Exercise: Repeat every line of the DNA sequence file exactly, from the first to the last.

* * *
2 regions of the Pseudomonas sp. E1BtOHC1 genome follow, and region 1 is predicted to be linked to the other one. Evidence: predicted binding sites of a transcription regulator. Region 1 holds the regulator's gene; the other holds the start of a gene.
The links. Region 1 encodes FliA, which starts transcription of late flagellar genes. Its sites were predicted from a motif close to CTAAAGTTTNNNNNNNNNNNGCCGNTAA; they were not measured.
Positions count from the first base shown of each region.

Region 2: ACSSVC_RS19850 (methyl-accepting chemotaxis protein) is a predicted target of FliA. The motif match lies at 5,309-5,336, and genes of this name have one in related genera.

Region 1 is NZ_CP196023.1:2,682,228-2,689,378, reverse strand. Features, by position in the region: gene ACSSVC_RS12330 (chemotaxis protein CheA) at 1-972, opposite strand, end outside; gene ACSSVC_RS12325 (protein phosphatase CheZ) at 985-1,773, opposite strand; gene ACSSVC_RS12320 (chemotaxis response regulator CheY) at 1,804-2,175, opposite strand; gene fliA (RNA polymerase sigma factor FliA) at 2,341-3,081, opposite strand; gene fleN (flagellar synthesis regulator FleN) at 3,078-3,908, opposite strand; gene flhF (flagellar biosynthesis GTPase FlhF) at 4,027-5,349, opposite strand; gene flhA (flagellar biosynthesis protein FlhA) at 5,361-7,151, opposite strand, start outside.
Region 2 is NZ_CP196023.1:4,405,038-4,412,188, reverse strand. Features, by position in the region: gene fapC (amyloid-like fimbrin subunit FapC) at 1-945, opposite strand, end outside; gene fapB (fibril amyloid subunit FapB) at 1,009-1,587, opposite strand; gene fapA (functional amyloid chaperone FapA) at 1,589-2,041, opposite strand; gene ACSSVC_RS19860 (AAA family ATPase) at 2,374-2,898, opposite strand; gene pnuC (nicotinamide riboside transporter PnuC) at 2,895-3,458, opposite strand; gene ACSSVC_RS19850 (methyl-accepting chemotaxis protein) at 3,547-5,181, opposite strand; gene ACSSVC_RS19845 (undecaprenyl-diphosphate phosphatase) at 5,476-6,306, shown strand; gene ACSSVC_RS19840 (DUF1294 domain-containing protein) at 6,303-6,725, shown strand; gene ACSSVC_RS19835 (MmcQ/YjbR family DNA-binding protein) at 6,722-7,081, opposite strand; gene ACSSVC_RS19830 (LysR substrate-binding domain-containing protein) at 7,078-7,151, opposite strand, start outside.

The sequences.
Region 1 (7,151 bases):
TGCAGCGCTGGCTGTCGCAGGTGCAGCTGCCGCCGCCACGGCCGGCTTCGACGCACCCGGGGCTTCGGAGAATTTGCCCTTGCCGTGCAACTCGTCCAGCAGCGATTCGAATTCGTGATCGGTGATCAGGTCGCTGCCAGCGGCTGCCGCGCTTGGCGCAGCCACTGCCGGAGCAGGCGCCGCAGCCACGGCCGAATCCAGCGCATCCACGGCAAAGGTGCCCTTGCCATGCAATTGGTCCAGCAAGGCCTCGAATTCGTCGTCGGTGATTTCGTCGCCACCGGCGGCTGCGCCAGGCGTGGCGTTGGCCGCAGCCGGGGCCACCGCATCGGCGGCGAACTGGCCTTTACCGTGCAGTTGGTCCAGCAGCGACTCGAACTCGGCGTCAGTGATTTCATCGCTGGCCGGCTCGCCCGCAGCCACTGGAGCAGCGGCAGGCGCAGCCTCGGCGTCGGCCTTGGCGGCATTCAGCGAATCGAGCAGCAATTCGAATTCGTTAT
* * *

2 regions of the Pseudomonas sp. E1BtOHC1 genome follow, and region 1 is predicted to be linked to the other one. Evidence: predicted binding sites of a transcription regulator. Region 1 holds the regulator's gene; the other holds the start of a gene.
The links. Region 1 encodes FliA, which starts transcription of late flagellar genes. Its sites were predicted from a motif close to CTAAAGTTTNNNNNNNNNNNGCCGNTAA; they were not measured.
Positions count from the first base shown of each region.

Region 2: ACSSVC_RS19850 (methyl-accepting chemotaxis protein) is a predicted target of FliA. The motif match lies at 5,309-5,336, and genes of this name have one in related genera.

Region 1 is NZ_CP196023.1:2,682,228-2,689,378, reverse strand. Features, by position in the region: gene ACSSVC_RS12330 (chemotaxis protein CheA) at 1-972, opposite strand, end outside; gene ACSSVC_RS12325 (protein phosphatase CheZ) at 985-1,773, opposite strand; gene ACSSVC_RS12320 (chemotaxis response regulator CheY) at 1,804-2,175, opposite strand; gene fliA (RNA polymerase sigma factor FliA) at 2,341-3,081, opposite strand; gene fleN (flagellar synthesis regulator FleN) at 3,078-3,908, opposite strand; gene flhF (flagellar biosynthesis GTPase FlhF) at 4,027-5,349, opposite strand; gene flhA (flagellar biosynthesis protein FlhA) at 5,361-7,151, opposite strand, start outside.
Region 2 is NZ_CP196023.1:4,405,038-4,412,188, reverse strand. Features, by position in the region: gene fapC (amyloid-like fimbrin subunit FapC) at 1-945, opposite strand, end outside; gene fapB (fibril amyloid subunit FapB) at 1,009-1,587, opposite strand; gene fapA (functional amyloid chaperone FapA) at 1,589-2,041, opposite strand; gene ACSSVC_RS19860 (AAA family ATPase) at 2,374-2,898, opposite strand; gene pnuC (nicotinamide riboside transporter PnuC) at 2,895-3,458, opposite strand; gene ACSSVC_RS19850 (methyl-accepting chemotaxis protein) at 3,547-5,181, opposite strand; gene ACSSVC_RS19845 (undecaprenyl-diphosphate phosphatase) at 5,476-6,306, shown strand; gene ACSSVC_RS19840 (DUF1294 domain-containing protein) at 6,303-6,725, shown strand; gene ACSSVC_RS19835 (MmcQ/YjbR family DNA-binding protein) at 6,722-7,081, opposite strand; gene ACSSVC_RS19830 (LysR substrate-binding domain-containing protein) at 7,078-7,151, opposite strand, start outside.

The sequences.
Region 1 (7,151 bases):
TGCAGCGCTGGCTGTCGCAGGTGCAGCTGCCGCCGCCACGGCCGGCTTCGACGCACCCGGGGCTTCGGAGAATTTGCCCTTGCCGTGCAACTCGTCCAGCAGCGATTCGAATTCGTGATCGGTGATCAGGTCGCTGCCAGCGGCTGCCGCGCTTGGCGCAGCCACTGCCGGAGCAGGCGCCGCAGCCACGGCCGAATCCAGCGCATCCACGGCAAAGGTGCCCTTGCCATGCAATTGGTCCAGCAAGGCCTCGAATTCGTCGTCGGTGATTTCGTCGCCACCGGCGGCTGCGCCAGGCGTGGCGTTGGCCGCAGCCGGGGCCACCGCATCGGCGGCGAACTGGCCTTTACCGTGCAGTTGGTCCAGCAGCGACTCGAACTCGGCGTCAGTGATTTCATCGCTGGCCGGCTCGCCCGCAGCCACTGGAGCAGCGGCAGGCGCAGCCTCGGCGTCGGCCTTGGCGGCATTCAGCGAATCGAGCAGCAATTCGAATTCGTTAT